Solar power is the newest employee benefit.

In the first program of its kind, 3M Co. is one of three large U.S. companies that are offering assistance to employees who want solar panels at their homes.

The program, called the Solar Community Initiative, promises discounts of 30 to 35 percent on solar-panel projects, start-to-finish help on planning and installation and, ultimately, a reduction in a homeowner's carbon footprint and electricity bill.

"Renewable energy is an interest to employees, we know, and we want to to increase our engagement with employees around sustainability in general," said Keith Miller, 3M strategic adviser on global sustainability who helped develop the new benefit for the company's more than 35,000 North American employees.

Maplewood-based 3M quietly introduced the program to employees in Minnesota last week, and it will be formally announced on Wednesday at a solar power conference in Las Vegas.

Two other companies are offering the benefit: Cisco, the San Jose, Calif.-based computer networking company, and Kimberly-Clark, the maker of personal care products based in Irving, Texas. All together, the three companies have about 100,000 employees eligible for the program.

At 3M and the other companies, human resources intranet sites will supply employees a solar discount code and link them to the program's administrator, Geostellar, an Internet-based solar services company founded in 2010 in Martinsburg, W.Va.

Relying on Geostellar's Web-based tools, employees type in a street address for an initial assessment of their home's solar potential. This pioneering tool uses 3-D landscape imagery to calculate sun and shade on 70 million homes. Geostellar also offers other solar-development services, including automating some of the design, permitting and logistics.

Geostellar CEO David Levine said a key part of the employee benefit program is lowering solar's cost through bulk purchase of solar panels and special pricing with installers.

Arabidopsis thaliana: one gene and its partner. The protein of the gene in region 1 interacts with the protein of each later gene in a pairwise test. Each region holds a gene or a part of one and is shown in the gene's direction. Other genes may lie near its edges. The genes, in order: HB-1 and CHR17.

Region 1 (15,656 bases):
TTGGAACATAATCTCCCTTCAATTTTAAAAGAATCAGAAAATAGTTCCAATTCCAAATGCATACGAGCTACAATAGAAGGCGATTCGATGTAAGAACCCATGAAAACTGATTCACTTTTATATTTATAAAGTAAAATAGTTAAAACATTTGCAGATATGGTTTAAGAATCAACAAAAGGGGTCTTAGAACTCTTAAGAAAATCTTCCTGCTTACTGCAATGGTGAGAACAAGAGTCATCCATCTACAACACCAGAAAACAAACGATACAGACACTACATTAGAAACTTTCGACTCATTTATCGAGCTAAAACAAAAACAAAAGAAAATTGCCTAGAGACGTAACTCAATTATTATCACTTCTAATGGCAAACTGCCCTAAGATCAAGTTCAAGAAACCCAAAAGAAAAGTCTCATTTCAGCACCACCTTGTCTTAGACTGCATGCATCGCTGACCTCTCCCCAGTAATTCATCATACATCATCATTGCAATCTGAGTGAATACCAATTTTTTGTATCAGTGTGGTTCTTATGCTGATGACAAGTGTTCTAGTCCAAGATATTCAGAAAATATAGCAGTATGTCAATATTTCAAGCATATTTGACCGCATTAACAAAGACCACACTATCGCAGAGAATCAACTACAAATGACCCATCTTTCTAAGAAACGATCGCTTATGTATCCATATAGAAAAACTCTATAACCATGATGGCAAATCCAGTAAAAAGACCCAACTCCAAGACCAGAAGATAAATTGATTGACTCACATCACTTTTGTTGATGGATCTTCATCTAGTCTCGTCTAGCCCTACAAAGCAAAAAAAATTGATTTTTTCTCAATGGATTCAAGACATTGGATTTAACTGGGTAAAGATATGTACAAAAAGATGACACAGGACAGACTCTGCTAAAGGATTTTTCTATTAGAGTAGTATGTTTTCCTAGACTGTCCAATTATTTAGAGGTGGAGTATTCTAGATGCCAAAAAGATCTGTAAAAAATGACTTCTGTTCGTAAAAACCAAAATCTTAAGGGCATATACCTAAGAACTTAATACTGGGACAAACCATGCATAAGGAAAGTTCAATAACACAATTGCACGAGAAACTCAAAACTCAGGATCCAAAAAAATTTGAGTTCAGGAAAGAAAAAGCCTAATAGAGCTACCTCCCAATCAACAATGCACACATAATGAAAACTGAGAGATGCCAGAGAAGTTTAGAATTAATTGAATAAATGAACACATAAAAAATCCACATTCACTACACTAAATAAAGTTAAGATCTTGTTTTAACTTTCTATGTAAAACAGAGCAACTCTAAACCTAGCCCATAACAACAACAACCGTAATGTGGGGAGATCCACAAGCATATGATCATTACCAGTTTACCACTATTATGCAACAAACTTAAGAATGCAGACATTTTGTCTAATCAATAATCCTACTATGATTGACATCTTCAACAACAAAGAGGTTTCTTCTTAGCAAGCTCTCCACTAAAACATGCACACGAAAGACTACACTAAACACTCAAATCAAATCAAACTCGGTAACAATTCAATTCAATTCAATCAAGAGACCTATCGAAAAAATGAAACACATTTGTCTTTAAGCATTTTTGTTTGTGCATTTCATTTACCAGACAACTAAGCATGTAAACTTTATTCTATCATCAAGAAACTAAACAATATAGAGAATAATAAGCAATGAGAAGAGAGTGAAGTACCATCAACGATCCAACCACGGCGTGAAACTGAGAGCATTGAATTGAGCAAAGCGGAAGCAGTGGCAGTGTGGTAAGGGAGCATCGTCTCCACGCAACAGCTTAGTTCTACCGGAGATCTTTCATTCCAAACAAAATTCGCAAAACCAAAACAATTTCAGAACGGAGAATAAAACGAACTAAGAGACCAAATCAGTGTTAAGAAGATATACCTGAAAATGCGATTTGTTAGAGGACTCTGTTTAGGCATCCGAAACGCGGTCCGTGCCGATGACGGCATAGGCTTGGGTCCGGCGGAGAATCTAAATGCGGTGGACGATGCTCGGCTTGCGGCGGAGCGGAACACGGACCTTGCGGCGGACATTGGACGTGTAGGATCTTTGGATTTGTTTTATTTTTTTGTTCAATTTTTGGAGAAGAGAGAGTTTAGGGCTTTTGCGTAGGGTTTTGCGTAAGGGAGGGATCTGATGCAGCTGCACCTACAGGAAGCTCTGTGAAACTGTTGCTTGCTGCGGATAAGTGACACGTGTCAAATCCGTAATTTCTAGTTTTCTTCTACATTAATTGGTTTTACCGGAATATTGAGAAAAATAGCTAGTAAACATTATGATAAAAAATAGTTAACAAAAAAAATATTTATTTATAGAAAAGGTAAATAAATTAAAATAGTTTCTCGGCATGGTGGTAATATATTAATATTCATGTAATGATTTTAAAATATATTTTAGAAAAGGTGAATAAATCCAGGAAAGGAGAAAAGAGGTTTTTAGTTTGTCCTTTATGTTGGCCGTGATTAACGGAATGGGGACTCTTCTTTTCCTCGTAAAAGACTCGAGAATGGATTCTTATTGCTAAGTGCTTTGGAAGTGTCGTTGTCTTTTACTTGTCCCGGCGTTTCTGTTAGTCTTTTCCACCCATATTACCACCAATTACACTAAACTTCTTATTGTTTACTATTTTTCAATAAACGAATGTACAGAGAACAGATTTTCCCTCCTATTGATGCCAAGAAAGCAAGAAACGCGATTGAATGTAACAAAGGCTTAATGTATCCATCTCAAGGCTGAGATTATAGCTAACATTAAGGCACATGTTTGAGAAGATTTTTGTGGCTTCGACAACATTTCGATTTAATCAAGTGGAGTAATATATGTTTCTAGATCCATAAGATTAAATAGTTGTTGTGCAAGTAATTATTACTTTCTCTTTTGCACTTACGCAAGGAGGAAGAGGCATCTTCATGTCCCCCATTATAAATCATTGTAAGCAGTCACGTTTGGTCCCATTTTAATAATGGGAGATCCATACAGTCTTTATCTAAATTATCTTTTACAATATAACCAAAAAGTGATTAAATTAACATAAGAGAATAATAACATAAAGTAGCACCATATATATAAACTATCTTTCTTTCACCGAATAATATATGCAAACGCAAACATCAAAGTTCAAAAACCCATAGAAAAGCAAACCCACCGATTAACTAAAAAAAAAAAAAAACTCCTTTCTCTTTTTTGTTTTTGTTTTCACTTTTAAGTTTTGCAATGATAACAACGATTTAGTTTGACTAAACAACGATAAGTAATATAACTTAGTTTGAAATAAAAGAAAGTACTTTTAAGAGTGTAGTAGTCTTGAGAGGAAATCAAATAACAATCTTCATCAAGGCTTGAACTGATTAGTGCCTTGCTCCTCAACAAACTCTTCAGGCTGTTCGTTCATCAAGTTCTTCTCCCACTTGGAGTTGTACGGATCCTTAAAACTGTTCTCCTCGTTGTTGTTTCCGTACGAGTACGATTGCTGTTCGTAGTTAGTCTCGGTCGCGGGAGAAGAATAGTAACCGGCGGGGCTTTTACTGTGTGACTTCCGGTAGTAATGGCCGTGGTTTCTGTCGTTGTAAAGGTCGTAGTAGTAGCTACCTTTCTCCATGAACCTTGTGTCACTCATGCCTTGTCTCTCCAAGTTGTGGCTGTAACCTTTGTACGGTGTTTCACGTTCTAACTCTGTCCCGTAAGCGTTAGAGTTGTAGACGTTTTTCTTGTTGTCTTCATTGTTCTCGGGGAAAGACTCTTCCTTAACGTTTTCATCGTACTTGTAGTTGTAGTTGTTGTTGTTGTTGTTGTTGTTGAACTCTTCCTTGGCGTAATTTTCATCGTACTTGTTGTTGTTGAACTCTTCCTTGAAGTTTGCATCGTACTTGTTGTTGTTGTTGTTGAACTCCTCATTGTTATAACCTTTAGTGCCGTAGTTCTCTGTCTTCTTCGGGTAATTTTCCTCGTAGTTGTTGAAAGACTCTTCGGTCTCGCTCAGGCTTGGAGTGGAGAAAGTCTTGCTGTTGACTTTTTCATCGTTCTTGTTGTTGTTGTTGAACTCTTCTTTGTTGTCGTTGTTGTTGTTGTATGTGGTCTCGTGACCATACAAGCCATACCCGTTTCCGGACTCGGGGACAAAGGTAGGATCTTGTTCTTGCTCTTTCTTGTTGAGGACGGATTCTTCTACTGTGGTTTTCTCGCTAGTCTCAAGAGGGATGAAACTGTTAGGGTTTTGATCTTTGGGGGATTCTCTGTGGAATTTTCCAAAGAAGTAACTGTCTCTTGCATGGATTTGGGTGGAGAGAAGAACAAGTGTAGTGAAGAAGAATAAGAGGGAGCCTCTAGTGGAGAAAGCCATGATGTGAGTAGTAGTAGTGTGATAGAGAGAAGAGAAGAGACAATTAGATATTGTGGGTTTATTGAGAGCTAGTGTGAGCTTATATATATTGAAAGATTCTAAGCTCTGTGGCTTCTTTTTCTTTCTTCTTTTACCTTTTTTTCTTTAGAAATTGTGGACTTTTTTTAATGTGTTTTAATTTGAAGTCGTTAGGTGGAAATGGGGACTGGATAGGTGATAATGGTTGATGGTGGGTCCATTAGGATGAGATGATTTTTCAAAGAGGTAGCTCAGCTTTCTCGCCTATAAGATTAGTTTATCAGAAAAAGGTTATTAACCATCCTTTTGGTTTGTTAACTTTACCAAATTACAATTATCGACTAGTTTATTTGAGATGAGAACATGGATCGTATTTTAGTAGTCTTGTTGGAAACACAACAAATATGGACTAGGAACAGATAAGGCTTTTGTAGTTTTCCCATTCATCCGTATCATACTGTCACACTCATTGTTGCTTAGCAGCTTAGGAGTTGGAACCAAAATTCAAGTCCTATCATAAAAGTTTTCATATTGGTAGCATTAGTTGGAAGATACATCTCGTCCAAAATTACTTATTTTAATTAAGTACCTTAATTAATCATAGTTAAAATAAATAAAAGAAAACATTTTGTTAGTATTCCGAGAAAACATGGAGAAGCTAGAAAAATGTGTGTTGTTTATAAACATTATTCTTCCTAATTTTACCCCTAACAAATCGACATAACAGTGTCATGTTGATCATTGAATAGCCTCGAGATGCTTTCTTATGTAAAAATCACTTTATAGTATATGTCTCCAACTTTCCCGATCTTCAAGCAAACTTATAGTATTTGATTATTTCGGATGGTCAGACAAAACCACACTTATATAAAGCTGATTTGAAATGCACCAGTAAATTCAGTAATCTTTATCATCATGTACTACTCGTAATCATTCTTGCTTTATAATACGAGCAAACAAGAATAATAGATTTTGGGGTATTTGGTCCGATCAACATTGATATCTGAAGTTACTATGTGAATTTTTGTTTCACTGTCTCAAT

"With bulk purchase, we have gotten the cost of equipment way down," Levine said in an interview. "We have gotten the cost of installation way down. It is like Amazon, the price you get online should be substantially below the quote you would get from a local installer."

A boost to solar services

After a homeowner decides to build a solar project, Geostellar also will handle applications for utility solar rebates, help with financing and arrange the final design and installation. "We handle the whole thing from end to end," Levine said.

Levine said Geostellar makes a small fee on each solar transaction. 3M and other participating companies don't pay Geostellar to run the program. Miller of 3M said the corporation's costs consist of the time commitment by employees like him and modest expense for the intranet portal and benefit information.

Geostellar has received two U.S. Energy Department grants, totaling $1.25 million, to work on ways to bring down the cost of solar energy. To set up the employee solar program, the nonprofit World Wildlife Fund worked with 3M and other employers to solicit and review proposals from solar-services companies like Geostellar, Miller said.

Now that Geostellar has set up the program, Levine hopes other large companies will decide to offer it to employees. He said the start-up company is poised to add call-center capacity as interest grows.

Levine said he had projected that about 1 percent of the three companies' employees would take advantage of the program, resulting in about 1,000 new solar installations across North America.

At an employee event last week at 3M, 326 people signed up for a preview. Not all of them are likely to sign contracts for solar projects. Even so, the initial interest "was way more than we expected," he said.

"I think it is going to be very popular," Levine added.

David Shaffer • 612-673-7090 Twitter: @ShafferStrib